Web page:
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There's more to real estate investing than just buying an investment property. In fact, conventional wisdom states there are four different types of real estate investors. As with any type of investing, each one has its own benefits and disadvantages. To that end, below is your guide to all four types of investing, as well as its pros and cons. Read them over so you can determine which type of real estate investing is right for you.
What is a real estate investor?
Put simply, a real estate investor is any investor who purposefully adds a real estate asset to their portfolio. Truthfully, real estate investors come in many different shapes and sizes. While many people think of someone who buys and holds a rental property as the classic example of a real estate investor, that is just one type. It's possible for real estate Investors to also put their money into a real estate investment trust (REIT), to follow a fix-and-flip investment strategy, or to be wholesalers.
Notably, it's also possible for real estate investors to be individual investors, institutional investors, or to fall somewhere in the middle. In this case, banks or other financial institutions would count as institutional investors, while individual people would count as individual investors. However, it's also possible for individuals to start a real estate investment company, which would fall somewhere in between those two ends of the real estate investing spectrum.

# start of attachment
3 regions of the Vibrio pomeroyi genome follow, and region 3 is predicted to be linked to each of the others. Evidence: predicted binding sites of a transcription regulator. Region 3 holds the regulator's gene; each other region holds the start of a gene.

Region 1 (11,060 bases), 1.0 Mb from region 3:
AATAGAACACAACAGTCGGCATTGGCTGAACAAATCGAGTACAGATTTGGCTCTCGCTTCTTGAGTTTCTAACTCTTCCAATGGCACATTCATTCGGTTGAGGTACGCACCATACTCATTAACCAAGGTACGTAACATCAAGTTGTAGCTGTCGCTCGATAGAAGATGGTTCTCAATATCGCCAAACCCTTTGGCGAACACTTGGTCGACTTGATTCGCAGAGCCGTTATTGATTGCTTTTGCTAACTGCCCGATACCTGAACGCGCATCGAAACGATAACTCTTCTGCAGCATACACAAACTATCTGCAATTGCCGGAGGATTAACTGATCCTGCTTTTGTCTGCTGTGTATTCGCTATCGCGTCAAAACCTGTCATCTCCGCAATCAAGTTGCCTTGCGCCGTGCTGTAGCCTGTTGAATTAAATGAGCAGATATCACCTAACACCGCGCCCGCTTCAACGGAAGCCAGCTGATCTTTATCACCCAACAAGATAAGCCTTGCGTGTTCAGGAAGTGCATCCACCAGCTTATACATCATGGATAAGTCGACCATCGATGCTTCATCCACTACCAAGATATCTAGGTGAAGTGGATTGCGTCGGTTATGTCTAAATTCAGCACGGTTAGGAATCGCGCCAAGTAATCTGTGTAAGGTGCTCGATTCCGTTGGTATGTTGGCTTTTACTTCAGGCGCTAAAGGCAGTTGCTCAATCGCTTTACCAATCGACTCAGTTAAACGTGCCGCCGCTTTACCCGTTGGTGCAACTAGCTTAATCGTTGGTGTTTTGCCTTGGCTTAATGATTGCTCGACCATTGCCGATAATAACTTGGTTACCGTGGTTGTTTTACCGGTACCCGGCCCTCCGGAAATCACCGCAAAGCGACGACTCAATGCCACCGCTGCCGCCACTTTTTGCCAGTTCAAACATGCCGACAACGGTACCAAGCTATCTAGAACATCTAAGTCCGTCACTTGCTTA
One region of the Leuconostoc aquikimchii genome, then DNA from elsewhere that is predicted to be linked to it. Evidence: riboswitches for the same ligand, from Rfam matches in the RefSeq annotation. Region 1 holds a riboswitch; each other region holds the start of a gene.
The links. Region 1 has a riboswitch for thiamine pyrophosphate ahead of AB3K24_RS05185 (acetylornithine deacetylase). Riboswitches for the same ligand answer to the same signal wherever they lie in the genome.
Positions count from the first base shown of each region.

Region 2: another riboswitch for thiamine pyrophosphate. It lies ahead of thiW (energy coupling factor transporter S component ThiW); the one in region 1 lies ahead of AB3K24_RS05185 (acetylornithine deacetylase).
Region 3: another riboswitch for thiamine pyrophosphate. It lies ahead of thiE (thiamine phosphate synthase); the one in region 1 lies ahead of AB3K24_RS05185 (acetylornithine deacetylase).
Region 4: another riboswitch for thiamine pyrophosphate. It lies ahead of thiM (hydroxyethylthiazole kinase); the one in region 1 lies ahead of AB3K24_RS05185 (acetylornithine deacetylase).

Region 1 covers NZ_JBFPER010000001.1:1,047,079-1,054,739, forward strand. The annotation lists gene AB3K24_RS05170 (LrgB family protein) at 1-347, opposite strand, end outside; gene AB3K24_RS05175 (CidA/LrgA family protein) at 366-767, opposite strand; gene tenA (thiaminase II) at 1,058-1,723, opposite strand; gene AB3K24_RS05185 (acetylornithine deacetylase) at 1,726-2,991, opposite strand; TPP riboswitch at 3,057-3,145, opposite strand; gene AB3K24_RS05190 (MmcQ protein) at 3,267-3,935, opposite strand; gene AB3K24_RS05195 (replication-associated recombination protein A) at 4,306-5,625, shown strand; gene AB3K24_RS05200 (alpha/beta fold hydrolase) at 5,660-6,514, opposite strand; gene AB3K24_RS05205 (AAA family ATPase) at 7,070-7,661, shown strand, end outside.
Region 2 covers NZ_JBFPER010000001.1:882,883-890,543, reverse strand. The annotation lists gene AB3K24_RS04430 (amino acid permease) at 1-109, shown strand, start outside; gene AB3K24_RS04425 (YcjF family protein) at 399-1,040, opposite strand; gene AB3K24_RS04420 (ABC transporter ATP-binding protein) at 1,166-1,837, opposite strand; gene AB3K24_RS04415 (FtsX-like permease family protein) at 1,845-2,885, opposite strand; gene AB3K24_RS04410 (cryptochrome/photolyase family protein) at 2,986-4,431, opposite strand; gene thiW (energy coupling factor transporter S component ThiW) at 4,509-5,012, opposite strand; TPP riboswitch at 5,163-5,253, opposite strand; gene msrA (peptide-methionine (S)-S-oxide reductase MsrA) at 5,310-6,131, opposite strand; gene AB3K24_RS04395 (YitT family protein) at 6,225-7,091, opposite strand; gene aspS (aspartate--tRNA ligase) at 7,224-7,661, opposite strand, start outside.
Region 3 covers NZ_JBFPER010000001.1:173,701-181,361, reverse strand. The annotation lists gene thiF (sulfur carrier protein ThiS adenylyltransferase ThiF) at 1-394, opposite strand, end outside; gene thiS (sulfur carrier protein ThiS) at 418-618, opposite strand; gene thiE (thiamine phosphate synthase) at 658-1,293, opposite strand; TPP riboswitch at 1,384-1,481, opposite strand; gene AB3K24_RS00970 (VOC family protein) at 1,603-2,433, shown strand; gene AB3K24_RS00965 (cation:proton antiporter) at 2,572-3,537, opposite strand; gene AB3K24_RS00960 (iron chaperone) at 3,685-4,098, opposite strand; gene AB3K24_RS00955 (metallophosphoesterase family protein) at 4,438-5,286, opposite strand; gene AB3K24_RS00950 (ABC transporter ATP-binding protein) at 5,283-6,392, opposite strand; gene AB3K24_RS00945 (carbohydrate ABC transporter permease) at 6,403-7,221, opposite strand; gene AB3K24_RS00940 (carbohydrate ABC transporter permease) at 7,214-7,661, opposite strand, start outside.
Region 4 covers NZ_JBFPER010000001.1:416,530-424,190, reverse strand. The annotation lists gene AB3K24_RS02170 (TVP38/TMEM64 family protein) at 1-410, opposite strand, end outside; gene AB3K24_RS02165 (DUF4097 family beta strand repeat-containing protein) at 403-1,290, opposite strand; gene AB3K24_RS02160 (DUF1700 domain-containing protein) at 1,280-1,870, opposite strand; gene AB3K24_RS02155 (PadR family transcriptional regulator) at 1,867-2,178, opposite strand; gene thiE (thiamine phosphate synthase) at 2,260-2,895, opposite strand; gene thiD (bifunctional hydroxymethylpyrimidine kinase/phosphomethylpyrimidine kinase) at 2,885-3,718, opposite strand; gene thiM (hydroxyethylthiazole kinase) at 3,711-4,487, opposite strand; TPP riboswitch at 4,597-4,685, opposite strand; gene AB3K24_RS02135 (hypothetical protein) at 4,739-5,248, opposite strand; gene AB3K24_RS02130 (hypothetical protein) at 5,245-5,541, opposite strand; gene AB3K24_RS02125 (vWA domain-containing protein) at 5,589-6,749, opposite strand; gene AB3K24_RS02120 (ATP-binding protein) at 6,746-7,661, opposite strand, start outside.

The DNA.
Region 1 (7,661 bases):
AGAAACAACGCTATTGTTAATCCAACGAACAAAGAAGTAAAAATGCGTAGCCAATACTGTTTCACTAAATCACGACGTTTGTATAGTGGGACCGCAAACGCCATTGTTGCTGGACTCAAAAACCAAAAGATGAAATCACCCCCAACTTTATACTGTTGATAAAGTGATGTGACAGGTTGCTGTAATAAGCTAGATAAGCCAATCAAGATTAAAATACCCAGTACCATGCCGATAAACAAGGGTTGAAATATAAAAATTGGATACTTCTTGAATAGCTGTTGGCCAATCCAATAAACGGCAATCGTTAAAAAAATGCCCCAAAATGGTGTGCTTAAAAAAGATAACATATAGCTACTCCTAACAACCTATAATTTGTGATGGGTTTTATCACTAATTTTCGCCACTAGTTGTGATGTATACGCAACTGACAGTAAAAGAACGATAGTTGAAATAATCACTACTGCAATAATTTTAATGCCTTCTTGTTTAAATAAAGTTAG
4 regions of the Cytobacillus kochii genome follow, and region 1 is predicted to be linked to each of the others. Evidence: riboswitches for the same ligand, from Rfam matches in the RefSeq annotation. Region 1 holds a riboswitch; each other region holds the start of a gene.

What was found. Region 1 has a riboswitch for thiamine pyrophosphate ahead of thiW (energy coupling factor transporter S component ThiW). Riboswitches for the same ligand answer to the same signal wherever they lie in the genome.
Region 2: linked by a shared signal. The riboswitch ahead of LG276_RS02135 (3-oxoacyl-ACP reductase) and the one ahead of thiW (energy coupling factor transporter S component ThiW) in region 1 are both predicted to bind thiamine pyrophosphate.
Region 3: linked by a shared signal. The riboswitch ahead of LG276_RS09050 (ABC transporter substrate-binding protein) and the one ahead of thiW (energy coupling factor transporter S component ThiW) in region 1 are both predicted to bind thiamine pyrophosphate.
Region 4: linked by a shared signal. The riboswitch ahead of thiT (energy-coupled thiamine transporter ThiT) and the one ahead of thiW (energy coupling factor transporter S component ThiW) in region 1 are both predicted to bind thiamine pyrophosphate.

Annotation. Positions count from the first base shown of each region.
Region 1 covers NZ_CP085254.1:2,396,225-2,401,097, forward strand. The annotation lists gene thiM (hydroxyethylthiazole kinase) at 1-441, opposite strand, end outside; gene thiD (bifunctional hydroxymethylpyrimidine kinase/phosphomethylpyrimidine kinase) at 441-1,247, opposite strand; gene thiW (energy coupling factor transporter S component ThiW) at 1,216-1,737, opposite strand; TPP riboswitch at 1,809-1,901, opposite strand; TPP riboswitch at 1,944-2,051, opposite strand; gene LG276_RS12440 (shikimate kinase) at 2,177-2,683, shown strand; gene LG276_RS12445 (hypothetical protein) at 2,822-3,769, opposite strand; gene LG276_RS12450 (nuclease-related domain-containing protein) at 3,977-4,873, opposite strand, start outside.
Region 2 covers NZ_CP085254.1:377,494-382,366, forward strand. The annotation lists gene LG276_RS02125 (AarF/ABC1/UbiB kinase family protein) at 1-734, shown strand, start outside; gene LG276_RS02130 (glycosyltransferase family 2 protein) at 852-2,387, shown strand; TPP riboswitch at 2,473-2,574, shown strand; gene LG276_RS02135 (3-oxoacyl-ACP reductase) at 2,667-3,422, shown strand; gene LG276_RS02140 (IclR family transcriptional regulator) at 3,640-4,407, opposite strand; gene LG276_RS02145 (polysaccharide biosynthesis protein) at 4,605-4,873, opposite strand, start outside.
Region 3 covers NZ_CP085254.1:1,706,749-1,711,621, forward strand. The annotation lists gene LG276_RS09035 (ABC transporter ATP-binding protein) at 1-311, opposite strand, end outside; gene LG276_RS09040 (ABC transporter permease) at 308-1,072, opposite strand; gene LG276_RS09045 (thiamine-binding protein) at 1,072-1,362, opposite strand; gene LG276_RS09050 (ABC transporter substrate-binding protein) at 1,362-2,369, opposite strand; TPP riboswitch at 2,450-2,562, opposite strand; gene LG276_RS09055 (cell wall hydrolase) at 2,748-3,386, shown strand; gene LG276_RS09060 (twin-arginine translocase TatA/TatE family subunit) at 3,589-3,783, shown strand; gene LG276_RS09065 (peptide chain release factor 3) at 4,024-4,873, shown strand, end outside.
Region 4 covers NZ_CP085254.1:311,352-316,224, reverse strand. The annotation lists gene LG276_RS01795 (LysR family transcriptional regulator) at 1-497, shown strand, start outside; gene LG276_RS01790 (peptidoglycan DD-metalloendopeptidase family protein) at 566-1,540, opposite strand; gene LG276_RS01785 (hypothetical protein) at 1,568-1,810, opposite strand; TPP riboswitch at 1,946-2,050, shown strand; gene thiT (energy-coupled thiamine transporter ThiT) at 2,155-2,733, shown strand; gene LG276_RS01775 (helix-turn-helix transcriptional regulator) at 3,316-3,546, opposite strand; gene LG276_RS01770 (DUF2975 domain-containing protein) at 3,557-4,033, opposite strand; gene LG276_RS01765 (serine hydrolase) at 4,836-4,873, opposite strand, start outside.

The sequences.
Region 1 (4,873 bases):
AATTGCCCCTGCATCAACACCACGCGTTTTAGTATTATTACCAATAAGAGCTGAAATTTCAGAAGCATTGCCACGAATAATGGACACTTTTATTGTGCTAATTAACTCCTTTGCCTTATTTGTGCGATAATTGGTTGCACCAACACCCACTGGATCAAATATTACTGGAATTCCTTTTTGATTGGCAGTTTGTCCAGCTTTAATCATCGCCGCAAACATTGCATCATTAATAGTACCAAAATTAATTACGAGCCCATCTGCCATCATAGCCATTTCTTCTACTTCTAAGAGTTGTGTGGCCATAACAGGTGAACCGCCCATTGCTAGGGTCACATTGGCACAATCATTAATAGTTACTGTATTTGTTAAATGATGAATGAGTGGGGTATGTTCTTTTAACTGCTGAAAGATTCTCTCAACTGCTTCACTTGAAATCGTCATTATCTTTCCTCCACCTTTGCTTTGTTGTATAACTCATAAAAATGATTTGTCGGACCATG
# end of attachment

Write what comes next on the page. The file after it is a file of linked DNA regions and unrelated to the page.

What are the different types of real estate investors?
Now that you know a little bit more about what a real estate investor is, the next step is to take a closer look at the different types of real estate investors. With that in mind, I've laid them out for you below. Read each of them over to get a better idea of what each distinct investment strategy entails.
Investing in a real estate investment trust (REIT) is the most passive form of real estate investing available. With this method, you'll invest similarly to the way you'd invest in the stock market. Here, you'll buy shares of a real estate investment company and receive dividends when the company pays out its profits. A publicly traded REIT will even have its shares listed and traded on major stock exchanges. However, a non-traded REIT may still be listed with the SEC, but it's not publicly traded or it may be a private company.
The major benefit of investing in REITs is that, like stocks, anyone can do it. You don't have to be an accredited investor or even have that much real estate experience. In this case, it's as easy as buying and selling shares. Notably, REITs also have to pay out 90% of their income as dividends.